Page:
twice.

And by the way, your thermal interpretation has nothing to do with temperature, am I right?
 
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  • #35
A. Neumaier said:
Yes, but the expectation can still be defined via the trace. That's why the probability interpretation is secondary. In the thermal interpretation it is not assumed but (under additional assumptions) derived.
But expectation values are defined via the probabilities and vice versa. The probablities are also special expectation values like, e.g., for the position of a particle
$$P(\vec{x})=\langle \delta(\vec{x}-\vec{X}) \rangle.$$
To evaluate this expectation value from the statistical operator within the standard mathematical QT formalism you need the spectral theorem and the "generalized eigenvectors"
$$P(\vec{x})=\mathrm{Tr} (\hat{\rho} \delta(\vec{x} -\hat{\vec{x}}))=\rho(\vec{x},\vec{x}) \quad \text{with} \quad \rho(\vec{x},\vec{x}')=\langle \vec{x} |\hat{\rho}|\vec{x}' \rangle.$$
It is needed in rigorous interactive relativistic QFT precisely because of Haag's theorem. One cannot use a Fock space (which is separable) but needs a nonseparable Hilbert space with superselection rules for unitarily inequivalent representations of the field algebra. I recommend studying the massless free scalar field in 1+1 dimensions, which is an exactly solvable toy example where the problem of superselection rules appears already in the free case.
So far, I was very pragmatic with regard to Haag's theorem. I just introduced a quantization volume to regularize the mathematically meaningless abusive treatment of distributions and then take the limit at the appropriate point in the calculation. Physically there's anyway never an infinite space available since so far even the LHC is a device occupying lab space of finite volume ;-)).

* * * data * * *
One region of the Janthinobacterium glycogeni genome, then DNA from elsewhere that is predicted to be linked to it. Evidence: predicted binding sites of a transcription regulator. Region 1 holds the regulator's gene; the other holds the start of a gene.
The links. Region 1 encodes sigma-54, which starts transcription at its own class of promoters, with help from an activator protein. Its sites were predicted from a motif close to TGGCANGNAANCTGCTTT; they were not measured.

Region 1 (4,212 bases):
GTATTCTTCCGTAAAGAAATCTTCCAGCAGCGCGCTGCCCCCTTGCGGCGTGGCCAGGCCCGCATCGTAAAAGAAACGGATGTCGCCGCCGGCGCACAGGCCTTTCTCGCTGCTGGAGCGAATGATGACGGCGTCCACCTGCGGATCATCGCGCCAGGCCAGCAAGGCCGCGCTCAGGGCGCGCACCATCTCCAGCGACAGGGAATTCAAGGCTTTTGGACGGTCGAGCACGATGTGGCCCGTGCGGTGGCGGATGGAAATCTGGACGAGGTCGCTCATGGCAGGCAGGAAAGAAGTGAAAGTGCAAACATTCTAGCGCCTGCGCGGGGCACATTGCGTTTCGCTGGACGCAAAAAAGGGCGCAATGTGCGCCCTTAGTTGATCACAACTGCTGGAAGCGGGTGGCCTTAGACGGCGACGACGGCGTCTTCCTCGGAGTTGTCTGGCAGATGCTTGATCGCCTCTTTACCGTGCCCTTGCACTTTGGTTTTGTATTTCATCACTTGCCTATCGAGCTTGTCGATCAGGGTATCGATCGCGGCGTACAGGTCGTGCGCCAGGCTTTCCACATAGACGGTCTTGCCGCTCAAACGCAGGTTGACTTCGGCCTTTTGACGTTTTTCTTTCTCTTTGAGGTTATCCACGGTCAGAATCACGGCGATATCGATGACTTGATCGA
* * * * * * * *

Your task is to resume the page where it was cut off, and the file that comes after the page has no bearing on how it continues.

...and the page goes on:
The formal treatment of exact toy models of interacting fields in lower space-time dimensions is very interesting. I know the Schwinger model (massless scalar QED in (1+1) dimensions), but only in the usual nonrigorous physicists' treatment and without the use of superselection rules. Do you have a reference for some interacting model like that, where this is done rigorously?
The definition of q-expectation is given by eq. (14) of Part II, and involves neither probabilities nor eigenvalues nor the spectral theorem. It works even for nonhermitian operators such as creation and annihilation operators, and is meaningful there. An operational meaning has to be given only for those q-expectations which actually correspond in a simple way to measurements (which is a small number of all possible ones). The operational meaning is therefore dependent on what you measure and how you do it. It is based on the general uncertainty principle (GUP) from page 15 of Part II, and made more concrete by the measurement principle (MP) on p.6 of Part III. For equilibrium thermodynamics, we may use the principle introduced by H.B. Callen in his famous textbook ''Thermodynamics and an introduction to thermostatistics'',
But (II.14) is the standard definition with the usual trace. I still don't see, how you even evaluate this for concrete observables without the spectral theorem, let alone how you understand its application to real measurements in a lab. As I said, I cannot understand the interpretation, before this is clearly stated. It's not necessary to state it in general, concrete (preferrably the most simple) examples are enough. I'd try to mathematically and operationally to define how you interpret Stern-Gerlach experiments (as I summarized in my previous posting) as an example for non-relativistic QT for the most simple case of an (even idealized) von Neumann filter measurement
This implies that q-expectations of 1-particle operators and energy in QFT are measured by the established techniques of equilibrium thermodynamics. This is fully operational, using single measurements only, without any need to check whether the operator is self-adjoint (which is difficult to verify), and without ever having mentioned probabilities. Callen formulated the principle for thermodynamics, but its analogue is valid everywhere in scientific modeling:
  • Callen's principle: Operationally, a system is in a given state if its properties are consistently described by the theory for this state.